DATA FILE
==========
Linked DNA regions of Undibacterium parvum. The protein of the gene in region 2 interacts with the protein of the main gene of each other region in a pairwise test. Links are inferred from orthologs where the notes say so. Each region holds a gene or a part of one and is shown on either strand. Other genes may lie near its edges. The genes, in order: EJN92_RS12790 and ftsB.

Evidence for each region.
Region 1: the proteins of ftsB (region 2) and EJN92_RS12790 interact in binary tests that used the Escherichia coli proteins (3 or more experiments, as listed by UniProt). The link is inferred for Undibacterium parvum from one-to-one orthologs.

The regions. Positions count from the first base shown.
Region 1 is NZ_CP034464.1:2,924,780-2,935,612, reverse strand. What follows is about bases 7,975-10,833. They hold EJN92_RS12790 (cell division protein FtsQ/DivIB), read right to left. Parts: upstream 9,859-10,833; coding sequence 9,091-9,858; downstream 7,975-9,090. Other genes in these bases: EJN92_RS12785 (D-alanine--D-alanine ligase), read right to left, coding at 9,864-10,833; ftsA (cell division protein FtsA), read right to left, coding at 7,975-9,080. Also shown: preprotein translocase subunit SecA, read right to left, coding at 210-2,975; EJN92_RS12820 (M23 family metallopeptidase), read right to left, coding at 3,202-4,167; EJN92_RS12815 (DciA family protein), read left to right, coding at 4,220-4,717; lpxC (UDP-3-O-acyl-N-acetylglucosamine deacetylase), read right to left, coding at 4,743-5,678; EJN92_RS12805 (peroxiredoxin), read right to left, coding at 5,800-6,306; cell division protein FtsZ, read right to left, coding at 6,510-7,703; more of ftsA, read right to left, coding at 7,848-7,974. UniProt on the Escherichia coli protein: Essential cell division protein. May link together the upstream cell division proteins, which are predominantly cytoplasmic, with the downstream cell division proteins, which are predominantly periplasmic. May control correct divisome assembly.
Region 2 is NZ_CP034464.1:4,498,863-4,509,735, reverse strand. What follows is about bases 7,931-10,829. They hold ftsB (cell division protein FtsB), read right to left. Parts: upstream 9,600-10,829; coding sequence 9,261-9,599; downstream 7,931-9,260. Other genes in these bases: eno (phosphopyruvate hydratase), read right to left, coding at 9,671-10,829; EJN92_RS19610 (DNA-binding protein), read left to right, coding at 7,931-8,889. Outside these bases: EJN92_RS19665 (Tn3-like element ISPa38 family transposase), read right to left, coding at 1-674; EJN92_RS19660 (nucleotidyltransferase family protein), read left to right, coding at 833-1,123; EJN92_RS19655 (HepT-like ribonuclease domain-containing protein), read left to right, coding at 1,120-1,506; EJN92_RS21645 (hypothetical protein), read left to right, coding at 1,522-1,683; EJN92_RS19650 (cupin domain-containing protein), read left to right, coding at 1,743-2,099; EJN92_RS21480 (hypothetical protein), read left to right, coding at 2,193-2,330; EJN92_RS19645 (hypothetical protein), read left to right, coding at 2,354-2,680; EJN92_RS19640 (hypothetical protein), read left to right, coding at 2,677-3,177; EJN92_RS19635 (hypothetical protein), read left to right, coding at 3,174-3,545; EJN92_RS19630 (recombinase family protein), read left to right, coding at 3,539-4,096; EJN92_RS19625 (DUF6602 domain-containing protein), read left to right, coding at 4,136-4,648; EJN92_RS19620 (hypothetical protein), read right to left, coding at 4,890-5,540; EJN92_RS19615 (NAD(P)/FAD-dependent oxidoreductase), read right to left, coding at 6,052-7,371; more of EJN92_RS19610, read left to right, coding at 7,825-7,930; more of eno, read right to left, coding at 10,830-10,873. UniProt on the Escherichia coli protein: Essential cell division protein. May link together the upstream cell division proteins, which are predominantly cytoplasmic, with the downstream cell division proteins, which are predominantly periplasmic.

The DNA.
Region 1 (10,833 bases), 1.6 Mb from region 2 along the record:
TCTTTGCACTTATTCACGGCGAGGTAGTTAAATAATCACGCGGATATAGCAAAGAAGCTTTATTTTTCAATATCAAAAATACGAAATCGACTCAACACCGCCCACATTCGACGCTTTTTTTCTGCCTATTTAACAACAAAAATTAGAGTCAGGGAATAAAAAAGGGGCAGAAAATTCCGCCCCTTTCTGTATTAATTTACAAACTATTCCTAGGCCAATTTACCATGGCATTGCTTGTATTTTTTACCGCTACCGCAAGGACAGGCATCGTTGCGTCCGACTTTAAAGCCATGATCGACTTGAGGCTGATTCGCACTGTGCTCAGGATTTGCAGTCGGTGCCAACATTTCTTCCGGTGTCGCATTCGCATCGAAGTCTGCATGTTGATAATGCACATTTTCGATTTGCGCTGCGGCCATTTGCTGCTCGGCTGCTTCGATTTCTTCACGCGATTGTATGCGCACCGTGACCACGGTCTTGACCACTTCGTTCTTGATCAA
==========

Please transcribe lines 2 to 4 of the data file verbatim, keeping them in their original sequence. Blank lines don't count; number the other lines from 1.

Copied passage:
Evidence for each region.
Region 1: the proteins of ftsB (region 2) and EJN92_RS12790 interact in binary tests that used the Escherichia coli proteins (3 or more experiments, as listed by UniProt). The link is inferred for Undibacterium parvum from one-to-one orthologs.

The regions. Positions count from the first base shown.